Optimizing Code Performance
Published: May 2010
Avoid creating and destroying objects unnecessarily in code, as this may require that extra queries be made against the database and may even involve code that is incorrect.
In the following example, separate objects for the Tasks list must be instantiated each time the indexer is used to set properties and the method for updating is called. This is not a recommended practice.
SPWeb myWeb = SPContext.Current.Web; myWeb.Lists["Tasks"].Title = "List_Title"; myWeb.Lists["Tasks"].Description = "List_Description"; myWeb.Lists["Tasks"].Update();
The following example instantiates the Tasks list object only once and assigns it to the myList variable in order to set properties and call the method.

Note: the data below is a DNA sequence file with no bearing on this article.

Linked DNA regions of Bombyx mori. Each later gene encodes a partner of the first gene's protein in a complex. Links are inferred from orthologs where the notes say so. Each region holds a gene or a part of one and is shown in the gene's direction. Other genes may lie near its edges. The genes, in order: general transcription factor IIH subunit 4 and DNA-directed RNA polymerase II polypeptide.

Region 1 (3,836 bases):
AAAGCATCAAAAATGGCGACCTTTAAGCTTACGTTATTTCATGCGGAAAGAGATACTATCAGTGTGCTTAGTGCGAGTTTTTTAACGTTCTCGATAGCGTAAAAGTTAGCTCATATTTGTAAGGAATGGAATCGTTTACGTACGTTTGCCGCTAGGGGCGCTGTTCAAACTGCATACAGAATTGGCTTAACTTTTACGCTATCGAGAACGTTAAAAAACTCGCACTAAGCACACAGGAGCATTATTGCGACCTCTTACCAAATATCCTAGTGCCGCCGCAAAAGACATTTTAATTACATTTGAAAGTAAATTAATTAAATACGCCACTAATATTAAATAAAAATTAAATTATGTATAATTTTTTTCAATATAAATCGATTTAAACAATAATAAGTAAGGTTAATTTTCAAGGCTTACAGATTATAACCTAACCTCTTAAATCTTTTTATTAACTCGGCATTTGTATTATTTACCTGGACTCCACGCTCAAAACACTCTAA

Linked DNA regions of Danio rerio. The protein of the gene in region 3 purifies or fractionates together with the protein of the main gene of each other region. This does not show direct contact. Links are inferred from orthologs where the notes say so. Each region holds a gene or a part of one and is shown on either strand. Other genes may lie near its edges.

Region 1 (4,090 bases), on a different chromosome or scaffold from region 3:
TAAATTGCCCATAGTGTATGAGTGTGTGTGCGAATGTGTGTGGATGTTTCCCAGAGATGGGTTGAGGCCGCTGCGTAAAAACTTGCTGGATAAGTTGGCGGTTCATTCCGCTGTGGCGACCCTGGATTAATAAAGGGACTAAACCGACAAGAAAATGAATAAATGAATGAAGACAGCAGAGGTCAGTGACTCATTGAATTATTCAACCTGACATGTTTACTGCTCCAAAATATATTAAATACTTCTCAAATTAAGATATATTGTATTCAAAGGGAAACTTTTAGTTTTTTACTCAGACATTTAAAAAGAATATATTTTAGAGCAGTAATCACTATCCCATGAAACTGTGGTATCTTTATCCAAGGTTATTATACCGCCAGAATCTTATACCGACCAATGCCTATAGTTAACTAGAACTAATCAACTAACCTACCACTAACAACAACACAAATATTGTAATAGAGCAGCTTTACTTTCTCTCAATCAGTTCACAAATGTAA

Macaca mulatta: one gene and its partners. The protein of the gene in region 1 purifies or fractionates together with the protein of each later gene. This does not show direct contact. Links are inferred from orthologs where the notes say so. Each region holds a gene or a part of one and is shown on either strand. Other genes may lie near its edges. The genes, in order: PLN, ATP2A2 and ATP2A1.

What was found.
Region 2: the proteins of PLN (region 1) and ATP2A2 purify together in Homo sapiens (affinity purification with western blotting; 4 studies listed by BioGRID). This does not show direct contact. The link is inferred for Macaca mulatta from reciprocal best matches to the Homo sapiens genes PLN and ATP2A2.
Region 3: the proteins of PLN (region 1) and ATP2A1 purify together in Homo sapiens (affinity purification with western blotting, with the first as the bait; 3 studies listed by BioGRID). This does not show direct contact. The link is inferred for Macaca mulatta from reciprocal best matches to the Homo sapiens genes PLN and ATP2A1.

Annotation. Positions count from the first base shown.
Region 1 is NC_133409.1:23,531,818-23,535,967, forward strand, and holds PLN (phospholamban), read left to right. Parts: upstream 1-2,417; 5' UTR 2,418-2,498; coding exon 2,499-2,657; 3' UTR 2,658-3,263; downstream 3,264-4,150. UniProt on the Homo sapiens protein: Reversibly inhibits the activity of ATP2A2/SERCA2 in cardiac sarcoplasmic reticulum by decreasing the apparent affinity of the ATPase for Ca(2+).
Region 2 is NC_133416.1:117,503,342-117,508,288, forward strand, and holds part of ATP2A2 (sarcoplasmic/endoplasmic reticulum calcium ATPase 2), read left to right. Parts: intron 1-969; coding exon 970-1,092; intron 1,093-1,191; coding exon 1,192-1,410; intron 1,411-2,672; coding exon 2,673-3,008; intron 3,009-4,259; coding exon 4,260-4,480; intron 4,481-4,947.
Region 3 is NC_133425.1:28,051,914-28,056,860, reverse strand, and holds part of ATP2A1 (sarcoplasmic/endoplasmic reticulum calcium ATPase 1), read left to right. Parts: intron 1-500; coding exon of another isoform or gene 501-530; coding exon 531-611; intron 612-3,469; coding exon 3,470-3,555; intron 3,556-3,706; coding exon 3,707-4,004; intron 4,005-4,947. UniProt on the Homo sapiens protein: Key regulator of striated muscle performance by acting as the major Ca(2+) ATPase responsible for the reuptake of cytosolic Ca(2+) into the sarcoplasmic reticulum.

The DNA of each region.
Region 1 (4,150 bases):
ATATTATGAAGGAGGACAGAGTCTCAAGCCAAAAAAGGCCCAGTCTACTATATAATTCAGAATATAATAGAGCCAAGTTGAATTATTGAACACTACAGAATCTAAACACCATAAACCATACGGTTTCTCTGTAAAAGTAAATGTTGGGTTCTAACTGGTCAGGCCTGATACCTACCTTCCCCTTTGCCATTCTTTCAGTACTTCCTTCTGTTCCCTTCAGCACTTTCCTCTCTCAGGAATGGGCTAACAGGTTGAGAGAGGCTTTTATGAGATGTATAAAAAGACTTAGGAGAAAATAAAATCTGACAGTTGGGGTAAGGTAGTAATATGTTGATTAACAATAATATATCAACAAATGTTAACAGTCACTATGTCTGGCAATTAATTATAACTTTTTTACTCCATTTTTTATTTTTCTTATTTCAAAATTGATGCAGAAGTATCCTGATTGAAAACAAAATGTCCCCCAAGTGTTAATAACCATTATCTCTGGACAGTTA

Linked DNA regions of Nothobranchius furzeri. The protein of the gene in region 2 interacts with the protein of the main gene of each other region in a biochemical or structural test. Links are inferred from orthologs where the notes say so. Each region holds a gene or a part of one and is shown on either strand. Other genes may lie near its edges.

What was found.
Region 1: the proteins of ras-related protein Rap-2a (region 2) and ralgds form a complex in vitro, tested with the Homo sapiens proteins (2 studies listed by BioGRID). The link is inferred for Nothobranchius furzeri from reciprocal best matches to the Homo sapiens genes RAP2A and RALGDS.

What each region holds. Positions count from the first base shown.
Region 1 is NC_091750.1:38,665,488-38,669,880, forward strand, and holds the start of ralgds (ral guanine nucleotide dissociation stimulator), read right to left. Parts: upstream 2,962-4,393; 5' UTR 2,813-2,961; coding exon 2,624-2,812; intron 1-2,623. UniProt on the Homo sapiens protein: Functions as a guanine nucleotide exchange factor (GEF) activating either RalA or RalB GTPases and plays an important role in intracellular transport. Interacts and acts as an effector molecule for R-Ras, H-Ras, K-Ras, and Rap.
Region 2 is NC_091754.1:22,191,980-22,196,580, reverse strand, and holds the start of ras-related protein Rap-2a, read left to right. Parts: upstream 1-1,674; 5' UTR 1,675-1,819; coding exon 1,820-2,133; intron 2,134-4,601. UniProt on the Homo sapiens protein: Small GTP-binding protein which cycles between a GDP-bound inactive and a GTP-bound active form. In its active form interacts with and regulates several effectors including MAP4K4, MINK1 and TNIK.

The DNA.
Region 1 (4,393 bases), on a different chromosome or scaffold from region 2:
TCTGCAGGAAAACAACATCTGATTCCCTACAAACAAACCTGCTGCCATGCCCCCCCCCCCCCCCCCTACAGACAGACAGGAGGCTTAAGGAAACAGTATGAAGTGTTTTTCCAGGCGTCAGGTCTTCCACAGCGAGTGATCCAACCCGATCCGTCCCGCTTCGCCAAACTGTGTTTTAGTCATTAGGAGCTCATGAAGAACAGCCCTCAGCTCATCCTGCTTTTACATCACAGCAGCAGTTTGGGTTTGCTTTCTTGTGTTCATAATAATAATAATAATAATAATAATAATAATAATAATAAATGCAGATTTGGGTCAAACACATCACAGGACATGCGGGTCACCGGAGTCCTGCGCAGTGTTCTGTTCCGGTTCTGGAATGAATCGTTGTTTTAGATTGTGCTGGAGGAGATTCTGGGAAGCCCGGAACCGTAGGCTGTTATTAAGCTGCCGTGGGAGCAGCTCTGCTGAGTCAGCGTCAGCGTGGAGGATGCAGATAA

SPWeb myWeb = SPContext.Current.Web; SPList myList = myWeb.Lists["Tasks"]; myList.Title="List_Title"; myList.Description="List_Description"; myList.Update();
The previous example requires a using directive (Imports in Visual Basic) for the Microsoft.SharePoint namespace.
The object models in the Microsoft.SharePoint assembly optimize performance and minimize the number of SQL queries that are made. However, to monitor code performance, it is recommended that you use the SQL Profiler.
To return a single item from a collection, always use a Get* method when one is provided through a parent object, instead of iterating through the entire collection and using an indexer. For example, the SPWeb class provides GetFile, GetFolder, and GetListItem methods that you can use to return single items.